The direct-to-DVD animated feature Justice League: Crisis on Two Earths began life as a bridging story between the Justice League and Justice League Unlimited cartoon series. It was to have told the story of how the Justice League built a new orbital watchtower and found themselves having to recruit an army of new heroes after visiting a parallel world ruled by evil versions of themselves. The DVD kept the same basic story, but it was decided to release it as a standalone story.
The removal of the DCAU continuity necessitated an entirely new set of character designs. Artist Phil Bourassa got the call to work on the Justice League on the day that Obama was elected US President. (Links in text are to model sheets on Bourassa’s Deviant Art page).
His approach to the basic Justice League was very close to the comic book costumes. The characters models were also leaner and lacked the Bruce Timm square-jawed, barrel-chested template that had dominated the animated DCU. The two biggest departures were probably a post-Infinite Crisis style Martian Manhunter and the use of Hal Jordan rather than John Stewart – a deliberate statement that this wasn’t the DCAU League. A seventh member was missing from the League’s line-up. If this story had been done in the DCAU it would have been set just after Hawkgirl quit so she wouldn’t have appeared.
The designs for the Crime Syndicate were based on sketches that Bruce Timm had done several years beforehand. Bourassa took those as his starting point and added his own style. The breakout character of the movie had to be Owlman voiced by James Woods. A hand-painted cold-cast porcelain Owlman maquette was released by DC Direct around the time of the movie.
The Martian Manhunter parallel was the four armed J’edd J’arkus. He was based on a Bruce Timm sketch and the four arms were a reference to the John Carter novels. While Hawkgirl wasn’t not shown in the movie, her doppelgänger Angelique was – albeit as canon fodder. The only two “heroes” from the parallel world are Lex Luthor and a character based on the Joker called the Jester. The designs for the Jester were done by Jerome Moore based on a sketch by Bourassa.
Bourassa collaborated with Jerome Moore, Dusty Abell, Steve Jones, and Jon Suzuki to design the vast roster of other heroes and “made men” (the legion of second tier characters that served the Crime Syndicate). On his Deviant Art gallery Jerome Moore notes that for the Super Family he worked from designs submitted by Alex Ross and Bruce Timm and made sure he stuck to the style of the lead designer (Bourassa). Moore also worked on the designs for Black Canary, Model Citizen, Vamp, and the several shape-shifted bodies.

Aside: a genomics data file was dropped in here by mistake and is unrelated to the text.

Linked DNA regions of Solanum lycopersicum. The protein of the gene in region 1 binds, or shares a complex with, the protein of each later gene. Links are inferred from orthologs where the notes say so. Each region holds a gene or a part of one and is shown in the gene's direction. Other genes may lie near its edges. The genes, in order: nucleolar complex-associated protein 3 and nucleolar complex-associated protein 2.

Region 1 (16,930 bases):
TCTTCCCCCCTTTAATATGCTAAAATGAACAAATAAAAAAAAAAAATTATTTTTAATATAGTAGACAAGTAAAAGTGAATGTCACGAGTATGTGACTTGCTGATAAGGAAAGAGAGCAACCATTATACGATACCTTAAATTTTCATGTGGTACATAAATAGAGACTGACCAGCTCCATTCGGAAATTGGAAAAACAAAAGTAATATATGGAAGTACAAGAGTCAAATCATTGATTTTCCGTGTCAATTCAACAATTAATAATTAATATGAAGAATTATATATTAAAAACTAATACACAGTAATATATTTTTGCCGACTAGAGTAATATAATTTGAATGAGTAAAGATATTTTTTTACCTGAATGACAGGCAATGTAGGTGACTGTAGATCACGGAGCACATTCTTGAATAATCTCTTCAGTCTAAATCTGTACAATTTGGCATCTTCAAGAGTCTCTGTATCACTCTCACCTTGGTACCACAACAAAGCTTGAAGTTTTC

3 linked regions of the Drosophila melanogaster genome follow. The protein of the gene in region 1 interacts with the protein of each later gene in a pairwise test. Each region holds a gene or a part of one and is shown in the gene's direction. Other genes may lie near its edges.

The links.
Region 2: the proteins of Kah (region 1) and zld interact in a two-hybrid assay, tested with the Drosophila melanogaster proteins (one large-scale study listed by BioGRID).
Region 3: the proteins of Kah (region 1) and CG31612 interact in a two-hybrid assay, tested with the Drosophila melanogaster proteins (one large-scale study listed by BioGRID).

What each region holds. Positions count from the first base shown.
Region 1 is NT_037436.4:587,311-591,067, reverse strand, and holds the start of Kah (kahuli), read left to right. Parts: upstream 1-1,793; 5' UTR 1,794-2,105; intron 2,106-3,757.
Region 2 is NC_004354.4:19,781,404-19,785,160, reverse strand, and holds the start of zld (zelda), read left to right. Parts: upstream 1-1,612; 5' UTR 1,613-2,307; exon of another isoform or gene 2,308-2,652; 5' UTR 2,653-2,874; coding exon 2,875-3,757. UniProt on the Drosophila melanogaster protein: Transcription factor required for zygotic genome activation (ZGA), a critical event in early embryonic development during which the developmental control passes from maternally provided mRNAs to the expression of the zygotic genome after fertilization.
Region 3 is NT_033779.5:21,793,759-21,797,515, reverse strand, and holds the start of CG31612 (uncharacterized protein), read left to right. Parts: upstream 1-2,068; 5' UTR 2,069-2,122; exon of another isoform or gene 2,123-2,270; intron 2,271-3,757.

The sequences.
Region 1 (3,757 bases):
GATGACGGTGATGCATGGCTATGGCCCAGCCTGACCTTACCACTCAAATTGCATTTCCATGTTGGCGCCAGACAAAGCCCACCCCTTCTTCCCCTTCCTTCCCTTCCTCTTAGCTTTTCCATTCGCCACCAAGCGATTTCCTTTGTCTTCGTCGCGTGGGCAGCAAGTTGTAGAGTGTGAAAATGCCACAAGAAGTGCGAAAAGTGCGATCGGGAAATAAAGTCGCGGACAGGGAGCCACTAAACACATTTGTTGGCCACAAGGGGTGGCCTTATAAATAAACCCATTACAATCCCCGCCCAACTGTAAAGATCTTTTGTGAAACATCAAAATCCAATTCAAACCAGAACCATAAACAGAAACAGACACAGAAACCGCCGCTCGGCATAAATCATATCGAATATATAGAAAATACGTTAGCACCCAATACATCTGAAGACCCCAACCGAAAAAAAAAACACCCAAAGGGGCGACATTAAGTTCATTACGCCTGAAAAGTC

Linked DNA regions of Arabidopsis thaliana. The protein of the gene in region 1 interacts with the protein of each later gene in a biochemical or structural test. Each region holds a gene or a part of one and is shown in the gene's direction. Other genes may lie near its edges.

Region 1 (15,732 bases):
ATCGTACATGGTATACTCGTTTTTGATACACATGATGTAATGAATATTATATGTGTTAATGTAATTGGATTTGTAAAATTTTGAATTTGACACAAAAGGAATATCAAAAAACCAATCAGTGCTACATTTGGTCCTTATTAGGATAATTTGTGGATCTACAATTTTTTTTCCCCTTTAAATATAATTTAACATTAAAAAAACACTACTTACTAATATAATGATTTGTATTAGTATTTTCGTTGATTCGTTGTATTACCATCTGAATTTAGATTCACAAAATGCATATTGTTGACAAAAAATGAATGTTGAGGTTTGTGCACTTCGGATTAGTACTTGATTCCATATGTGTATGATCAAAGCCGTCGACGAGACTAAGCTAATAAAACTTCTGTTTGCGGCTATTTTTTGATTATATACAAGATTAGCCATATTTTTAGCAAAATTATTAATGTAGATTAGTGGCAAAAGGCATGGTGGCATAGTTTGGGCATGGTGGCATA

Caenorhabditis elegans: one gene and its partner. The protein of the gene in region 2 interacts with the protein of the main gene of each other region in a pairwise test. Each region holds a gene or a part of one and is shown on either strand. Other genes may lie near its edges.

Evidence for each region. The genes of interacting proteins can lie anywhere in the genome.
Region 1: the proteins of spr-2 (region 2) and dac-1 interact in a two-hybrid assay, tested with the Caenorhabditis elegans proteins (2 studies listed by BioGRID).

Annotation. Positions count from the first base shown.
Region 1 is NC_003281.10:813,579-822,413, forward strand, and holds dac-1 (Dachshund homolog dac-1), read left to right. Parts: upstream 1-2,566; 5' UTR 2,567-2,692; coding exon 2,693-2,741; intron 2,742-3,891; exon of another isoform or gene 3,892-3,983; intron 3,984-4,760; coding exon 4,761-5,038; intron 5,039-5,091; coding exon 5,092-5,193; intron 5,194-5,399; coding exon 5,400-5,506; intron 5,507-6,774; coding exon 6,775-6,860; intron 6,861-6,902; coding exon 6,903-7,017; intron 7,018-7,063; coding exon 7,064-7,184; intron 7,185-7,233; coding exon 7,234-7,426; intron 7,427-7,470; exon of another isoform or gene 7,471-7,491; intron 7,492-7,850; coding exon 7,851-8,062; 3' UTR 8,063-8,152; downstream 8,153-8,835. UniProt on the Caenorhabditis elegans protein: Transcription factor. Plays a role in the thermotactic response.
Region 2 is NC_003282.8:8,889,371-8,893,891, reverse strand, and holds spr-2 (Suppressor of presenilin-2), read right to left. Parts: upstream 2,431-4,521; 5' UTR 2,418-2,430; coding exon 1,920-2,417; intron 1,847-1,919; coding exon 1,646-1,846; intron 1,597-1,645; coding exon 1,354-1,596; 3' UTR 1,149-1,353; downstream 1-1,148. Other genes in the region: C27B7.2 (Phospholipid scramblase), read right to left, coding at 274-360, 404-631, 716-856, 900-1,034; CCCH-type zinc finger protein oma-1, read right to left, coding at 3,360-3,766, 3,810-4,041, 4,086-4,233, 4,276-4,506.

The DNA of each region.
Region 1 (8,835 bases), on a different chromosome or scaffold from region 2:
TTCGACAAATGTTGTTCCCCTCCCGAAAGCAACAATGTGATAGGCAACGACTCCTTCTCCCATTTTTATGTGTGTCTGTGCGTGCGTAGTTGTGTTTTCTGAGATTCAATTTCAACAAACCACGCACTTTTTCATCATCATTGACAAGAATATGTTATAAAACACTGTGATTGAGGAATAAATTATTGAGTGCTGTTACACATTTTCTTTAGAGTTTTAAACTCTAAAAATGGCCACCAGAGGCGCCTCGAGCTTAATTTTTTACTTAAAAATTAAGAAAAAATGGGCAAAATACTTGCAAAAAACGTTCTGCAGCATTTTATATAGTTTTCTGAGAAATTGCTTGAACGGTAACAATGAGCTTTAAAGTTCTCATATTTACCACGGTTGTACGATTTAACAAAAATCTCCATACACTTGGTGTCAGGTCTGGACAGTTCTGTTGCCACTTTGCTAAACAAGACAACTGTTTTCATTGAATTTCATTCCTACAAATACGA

Of particular interest to fans was a cameo of the evil versions of the Outsiders and the Detroit JLA in a fight sequence in J’edd J’arkus hideout. (You can see a promotional clip of the fight on Youtube, but WB have stopped the clip being embedded for some reason).
The DVD Artwork
The DVD artwork for Justice League: Crisis on Two Earths was created by Phil Bourassa and Dusty Abell and coloured by Joshua Middleton. Bourassa commented that,
I was super thrilled that the honor fell to me to draw the box art, as that sort of thing is often done by the marketing division and we ususally only get to see it AFTER it’s done. My buddy Dusty Abell did an excellent job inking my line art digitally at a high enough resolution for print. I gotta say Dusty is one of the most talented and dependable pros I have ever had the pleasure of working with, he always comes through for me in a crunch. He’s also one of the few cats in animation who can make digital inking still feel organic and not lose the life of the drawing in the process.
After Boursassa and Abell had finished the line work it has handed over to Joshua Middleton for colouring (you may remember from his great run of Supergirl covers). Middleton posted on his blog about the subtles of colouring someone else’s work,
I can only recall one other instance in which I colored another artist’s work, which was a pin-up for Marvel a very long time ago, so this was a fun new challenge. Luckily, Phil and Dusty are both excellent artists, so my job was a lot easier. While I originally set out to color the drawing in a fairly straightforward cel-shaded style, we wound up going for a somewhat more painterly finish. My challenge was to render in such a way as to not overpower the clean line art. I colored with Photoshop CS4.